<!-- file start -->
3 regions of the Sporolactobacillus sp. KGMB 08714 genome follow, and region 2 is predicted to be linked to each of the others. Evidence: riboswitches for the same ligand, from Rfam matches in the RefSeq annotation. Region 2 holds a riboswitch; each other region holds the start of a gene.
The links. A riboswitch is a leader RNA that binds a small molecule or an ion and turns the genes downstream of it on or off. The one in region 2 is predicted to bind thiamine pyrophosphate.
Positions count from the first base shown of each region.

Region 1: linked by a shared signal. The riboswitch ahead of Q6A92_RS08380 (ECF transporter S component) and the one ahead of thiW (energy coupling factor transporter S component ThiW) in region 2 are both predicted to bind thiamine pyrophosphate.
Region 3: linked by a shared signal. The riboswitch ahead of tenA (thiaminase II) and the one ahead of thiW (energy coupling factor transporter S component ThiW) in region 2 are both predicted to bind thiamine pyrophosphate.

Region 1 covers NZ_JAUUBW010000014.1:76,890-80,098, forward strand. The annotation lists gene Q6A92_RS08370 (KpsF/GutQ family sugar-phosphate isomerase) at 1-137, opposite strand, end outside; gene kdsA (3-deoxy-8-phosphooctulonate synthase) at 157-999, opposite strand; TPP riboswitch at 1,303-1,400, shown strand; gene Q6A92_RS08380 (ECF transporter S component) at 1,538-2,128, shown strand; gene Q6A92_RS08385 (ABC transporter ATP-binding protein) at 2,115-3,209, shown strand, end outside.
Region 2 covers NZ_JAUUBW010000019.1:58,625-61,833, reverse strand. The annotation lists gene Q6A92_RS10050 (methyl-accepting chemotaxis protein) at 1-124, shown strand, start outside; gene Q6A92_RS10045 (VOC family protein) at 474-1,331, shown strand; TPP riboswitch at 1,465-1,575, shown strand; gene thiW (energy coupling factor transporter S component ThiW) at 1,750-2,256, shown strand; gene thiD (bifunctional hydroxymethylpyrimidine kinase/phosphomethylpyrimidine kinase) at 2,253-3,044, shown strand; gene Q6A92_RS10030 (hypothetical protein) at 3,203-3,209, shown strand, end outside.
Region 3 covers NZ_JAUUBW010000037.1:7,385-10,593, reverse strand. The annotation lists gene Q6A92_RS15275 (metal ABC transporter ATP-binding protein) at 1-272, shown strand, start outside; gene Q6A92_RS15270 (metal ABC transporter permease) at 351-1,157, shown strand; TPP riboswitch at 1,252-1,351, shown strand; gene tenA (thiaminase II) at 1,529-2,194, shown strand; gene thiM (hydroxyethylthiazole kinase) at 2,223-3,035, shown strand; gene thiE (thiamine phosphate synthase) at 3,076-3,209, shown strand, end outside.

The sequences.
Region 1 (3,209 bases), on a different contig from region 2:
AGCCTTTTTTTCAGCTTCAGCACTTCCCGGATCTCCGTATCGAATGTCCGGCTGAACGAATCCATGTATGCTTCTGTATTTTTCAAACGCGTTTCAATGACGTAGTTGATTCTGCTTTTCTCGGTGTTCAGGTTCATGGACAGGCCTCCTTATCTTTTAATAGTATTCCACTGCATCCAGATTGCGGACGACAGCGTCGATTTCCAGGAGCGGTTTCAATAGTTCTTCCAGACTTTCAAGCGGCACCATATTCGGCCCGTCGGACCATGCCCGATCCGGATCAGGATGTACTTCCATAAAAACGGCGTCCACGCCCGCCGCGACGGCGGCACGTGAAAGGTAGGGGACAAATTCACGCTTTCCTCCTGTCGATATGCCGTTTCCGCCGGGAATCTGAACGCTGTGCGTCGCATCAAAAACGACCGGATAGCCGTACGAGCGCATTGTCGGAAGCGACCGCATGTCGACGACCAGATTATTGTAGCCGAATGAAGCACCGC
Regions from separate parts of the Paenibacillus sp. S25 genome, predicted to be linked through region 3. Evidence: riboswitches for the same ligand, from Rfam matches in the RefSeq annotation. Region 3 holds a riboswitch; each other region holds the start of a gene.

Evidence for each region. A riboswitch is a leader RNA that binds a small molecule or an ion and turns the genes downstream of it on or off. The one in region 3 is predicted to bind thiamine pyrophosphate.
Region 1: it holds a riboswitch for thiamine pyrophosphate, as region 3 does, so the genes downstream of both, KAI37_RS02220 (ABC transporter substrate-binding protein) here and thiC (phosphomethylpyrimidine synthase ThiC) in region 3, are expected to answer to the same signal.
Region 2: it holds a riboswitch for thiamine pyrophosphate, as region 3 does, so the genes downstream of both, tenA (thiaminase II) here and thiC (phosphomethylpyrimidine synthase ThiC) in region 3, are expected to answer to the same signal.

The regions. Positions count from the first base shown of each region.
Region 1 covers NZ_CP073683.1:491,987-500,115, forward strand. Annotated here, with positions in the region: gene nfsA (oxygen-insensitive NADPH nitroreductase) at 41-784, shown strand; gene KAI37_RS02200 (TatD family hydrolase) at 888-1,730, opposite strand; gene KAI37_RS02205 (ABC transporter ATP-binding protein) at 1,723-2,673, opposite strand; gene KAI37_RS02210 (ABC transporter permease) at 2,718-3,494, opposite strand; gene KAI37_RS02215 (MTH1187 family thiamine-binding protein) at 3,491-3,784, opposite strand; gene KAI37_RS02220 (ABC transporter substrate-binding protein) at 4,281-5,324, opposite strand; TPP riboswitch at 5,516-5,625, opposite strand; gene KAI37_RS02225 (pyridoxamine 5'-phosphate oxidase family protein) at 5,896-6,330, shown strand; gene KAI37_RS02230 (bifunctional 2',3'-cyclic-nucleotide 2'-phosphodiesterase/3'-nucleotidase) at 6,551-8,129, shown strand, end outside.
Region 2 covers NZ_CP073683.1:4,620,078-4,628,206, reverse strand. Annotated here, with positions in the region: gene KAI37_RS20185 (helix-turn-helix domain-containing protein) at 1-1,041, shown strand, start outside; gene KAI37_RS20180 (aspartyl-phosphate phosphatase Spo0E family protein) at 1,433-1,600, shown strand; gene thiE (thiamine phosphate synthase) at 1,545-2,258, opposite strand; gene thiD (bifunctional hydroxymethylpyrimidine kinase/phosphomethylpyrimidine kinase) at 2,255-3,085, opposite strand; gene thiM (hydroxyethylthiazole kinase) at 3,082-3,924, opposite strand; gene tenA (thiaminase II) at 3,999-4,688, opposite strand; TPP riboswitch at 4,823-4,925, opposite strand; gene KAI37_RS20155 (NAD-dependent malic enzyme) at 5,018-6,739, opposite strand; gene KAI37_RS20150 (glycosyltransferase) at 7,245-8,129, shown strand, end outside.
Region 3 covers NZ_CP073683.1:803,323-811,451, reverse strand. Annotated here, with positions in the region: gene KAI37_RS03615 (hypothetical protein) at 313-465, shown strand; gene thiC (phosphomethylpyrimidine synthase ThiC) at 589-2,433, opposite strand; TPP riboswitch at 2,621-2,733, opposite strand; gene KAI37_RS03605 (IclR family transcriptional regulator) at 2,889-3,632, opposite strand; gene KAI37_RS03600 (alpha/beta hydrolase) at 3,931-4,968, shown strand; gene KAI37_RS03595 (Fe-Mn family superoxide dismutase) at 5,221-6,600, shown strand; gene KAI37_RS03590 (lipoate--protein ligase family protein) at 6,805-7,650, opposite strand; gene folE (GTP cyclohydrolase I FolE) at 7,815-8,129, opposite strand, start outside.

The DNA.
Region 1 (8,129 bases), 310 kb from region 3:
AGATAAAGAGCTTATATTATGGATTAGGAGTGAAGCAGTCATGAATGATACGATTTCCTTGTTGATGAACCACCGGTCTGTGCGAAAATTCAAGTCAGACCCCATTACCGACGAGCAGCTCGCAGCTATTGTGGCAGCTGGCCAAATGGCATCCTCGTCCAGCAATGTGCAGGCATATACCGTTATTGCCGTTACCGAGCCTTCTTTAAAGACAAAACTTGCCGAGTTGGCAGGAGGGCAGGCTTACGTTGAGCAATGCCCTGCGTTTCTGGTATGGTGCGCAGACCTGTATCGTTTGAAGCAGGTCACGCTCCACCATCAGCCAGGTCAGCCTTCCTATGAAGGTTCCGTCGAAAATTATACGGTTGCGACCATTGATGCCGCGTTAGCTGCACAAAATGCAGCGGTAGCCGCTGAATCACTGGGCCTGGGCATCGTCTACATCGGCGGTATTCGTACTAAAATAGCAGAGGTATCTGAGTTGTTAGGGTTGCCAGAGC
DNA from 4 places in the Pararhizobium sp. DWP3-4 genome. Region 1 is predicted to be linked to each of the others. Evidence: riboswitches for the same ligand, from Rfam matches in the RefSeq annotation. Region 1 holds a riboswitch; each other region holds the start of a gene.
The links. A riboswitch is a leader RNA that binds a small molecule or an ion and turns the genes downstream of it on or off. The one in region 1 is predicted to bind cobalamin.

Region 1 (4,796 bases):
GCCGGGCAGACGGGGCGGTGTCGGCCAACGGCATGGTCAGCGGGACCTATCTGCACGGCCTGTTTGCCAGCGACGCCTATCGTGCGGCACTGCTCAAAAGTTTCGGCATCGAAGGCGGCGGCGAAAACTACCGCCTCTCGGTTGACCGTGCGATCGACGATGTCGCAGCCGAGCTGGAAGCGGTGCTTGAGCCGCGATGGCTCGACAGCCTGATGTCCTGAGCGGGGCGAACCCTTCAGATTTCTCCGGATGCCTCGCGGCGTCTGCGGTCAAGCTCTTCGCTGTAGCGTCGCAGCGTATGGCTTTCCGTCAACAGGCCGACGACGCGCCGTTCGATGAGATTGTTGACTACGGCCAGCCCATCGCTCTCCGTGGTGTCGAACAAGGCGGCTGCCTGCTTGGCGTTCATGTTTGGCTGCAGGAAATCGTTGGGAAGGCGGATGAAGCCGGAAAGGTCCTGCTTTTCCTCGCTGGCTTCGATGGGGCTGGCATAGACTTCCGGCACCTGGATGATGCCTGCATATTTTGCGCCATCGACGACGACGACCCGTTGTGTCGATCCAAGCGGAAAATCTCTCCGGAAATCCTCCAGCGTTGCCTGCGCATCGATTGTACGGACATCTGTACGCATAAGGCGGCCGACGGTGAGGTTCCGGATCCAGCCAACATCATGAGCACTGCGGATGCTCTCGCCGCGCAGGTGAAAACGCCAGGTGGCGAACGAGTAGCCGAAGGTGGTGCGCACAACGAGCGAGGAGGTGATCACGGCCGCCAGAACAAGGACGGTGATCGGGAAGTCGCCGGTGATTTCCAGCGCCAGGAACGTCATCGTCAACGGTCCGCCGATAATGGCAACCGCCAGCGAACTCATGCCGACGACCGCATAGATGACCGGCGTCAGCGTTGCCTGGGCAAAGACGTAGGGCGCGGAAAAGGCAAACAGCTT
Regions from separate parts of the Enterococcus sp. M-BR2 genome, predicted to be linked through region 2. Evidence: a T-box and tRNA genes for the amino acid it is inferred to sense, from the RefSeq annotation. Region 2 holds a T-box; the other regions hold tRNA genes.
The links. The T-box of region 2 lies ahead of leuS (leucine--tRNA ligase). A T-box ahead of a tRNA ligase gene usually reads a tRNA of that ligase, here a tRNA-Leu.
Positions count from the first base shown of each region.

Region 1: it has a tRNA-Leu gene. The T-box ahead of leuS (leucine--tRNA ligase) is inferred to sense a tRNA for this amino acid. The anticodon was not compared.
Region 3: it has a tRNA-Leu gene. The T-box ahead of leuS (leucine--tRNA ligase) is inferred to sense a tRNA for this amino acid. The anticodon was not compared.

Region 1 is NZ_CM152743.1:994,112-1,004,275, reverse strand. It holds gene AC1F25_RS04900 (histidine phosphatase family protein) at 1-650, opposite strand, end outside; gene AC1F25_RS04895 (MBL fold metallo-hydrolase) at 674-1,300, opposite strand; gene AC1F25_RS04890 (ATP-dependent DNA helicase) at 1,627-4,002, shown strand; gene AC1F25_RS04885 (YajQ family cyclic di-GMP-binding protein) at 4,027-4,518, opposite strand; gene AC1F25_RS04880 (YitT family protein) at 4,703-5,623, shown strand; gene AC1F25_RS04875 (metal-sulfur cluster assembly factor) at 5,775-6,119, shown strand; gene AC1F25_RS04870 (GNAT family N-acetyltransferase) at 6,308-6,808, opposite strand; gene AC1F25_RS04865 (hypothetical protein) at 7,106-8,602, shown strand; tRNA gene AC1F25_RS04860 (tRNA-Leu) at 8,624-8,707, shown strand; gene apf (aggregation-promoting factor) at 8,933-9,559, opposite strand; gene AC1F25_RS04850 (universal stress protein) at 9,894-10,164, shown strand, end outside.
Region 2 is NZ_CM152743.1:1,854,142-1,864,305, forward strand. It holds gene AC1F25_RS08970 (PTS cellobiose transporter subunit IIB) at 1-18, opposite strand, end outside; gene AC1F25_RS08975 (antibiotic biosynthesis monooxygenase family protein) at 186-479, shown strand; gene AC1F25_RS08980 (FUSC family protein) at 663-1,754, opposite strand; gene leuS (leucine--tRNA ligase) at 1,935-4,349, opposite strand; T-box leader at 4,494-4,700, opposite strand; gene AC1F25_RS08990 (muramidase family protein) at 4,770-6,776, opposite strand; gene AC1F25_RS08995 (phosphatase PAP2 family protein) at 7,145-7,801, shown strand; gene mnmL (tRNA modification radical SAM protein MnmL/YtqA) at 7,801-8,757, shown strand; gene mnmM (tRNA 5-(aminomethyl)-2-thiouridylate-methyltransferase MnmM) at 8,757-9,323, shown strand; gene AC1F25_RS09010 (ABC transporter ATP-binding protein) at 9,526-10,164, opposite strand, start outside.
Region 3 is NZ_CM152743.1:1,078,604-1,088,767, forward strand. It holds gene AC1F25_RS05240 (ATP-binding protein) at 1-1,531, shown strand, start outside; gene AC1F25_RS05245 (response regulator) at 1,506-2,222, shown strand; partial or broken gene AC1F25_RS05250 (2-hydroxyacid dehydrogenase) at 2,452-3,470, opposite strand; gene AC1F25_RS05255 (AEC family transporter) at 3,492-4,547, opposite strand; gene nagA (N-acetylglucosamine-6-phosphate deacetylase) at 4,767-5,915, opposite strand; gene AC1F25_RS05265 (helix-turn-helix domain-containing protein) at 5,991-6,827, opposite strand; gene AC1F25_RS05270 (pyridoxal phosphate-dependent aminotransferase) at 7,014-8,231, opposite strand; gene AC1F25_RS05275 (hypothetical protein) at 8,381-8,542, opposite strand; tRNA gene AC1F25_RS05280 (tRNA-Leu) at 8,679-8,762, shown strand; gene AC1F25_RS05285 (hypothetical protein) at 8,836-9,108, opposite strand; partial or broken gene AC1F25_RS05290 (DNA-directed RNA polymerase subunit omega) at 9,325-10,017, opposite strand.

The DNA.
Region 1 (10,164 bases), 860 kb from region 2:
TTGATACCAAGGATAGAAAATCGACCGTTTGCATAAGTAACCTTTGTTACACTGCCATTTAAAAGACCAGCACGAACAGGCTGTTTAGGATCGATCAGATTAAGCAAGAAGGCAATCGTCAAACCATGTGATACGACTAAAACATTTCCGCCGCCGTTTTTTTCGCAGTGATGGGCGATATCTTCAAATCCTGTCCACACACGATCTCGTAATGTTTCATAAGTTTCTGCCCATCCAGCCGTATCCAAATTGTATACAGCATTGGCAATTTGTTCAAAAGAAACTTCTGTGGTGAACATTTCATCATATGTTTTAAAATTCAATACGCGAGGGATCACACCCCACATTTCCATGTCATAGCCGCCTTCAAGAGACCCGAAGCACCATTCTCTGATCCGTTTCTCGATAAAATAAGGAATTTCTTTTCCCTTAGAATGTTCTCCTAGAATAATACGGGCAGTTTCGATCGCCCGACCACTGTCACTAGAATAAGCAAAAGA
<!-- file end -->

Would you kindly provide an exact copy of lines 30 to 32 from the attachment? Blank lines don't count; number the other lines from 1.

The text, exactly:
Region 1: it has a tRNA-Leu gene. The T-box ahead of leuS (leucine--tRNA ligase) is inferred to sense a tRNA for this amino acid. The anticodon was not compared.
Region 3: it has a tRNA-Leu gene. The T-box ahead of leuS (leucine--tRNA ligase) is inferred to sense a tRNA for this amino acid. The anticodon was not compared.

Region 1 is NZ_CM152743.1:994,112-1,004,275, reverse strand. It holds gene AC1F25_RS04900 (histidine phosphatase family protein) at 1-650, opposite strand, end outside; gene AC1F25_RS04895 (MBL fold metallo-hydrolase) at 674-1,300, opposite strand; gene AC1F25_RS04890 (ATP-dependent DNA helicase) at 1,627-4,002, shown strand; gene AC1F25_RS04885 (YajQ family cyclic di-GMP-binding protein) at 4,027-4,518, opposite strand; gene AC1F25_RS04880 (YitT family protein) at 4,703-5,623, shown strand; gene AC1F25_RS04875 (metal-sulfur cluster assembly factor) at 5,775-6,119, shown strand; gene AC1F25_RS04870 (GNAT family N-acetyltransferase) at 6,308-6,808, opposite strand; gene AC1F25_RS04865 (hypothetical protein) at 7,106-8,602, shown strand; tRNA gene AC1F25_RS04860 (tRNA-Leu) at 8,624-8,707, shown strand; gene apf (aggregation-promoting factor) at 8,933-9,559, opposite strand; gene AC1F25_RS04850 (universal stress protein) at 9,894-10,164, shown strand, end outside.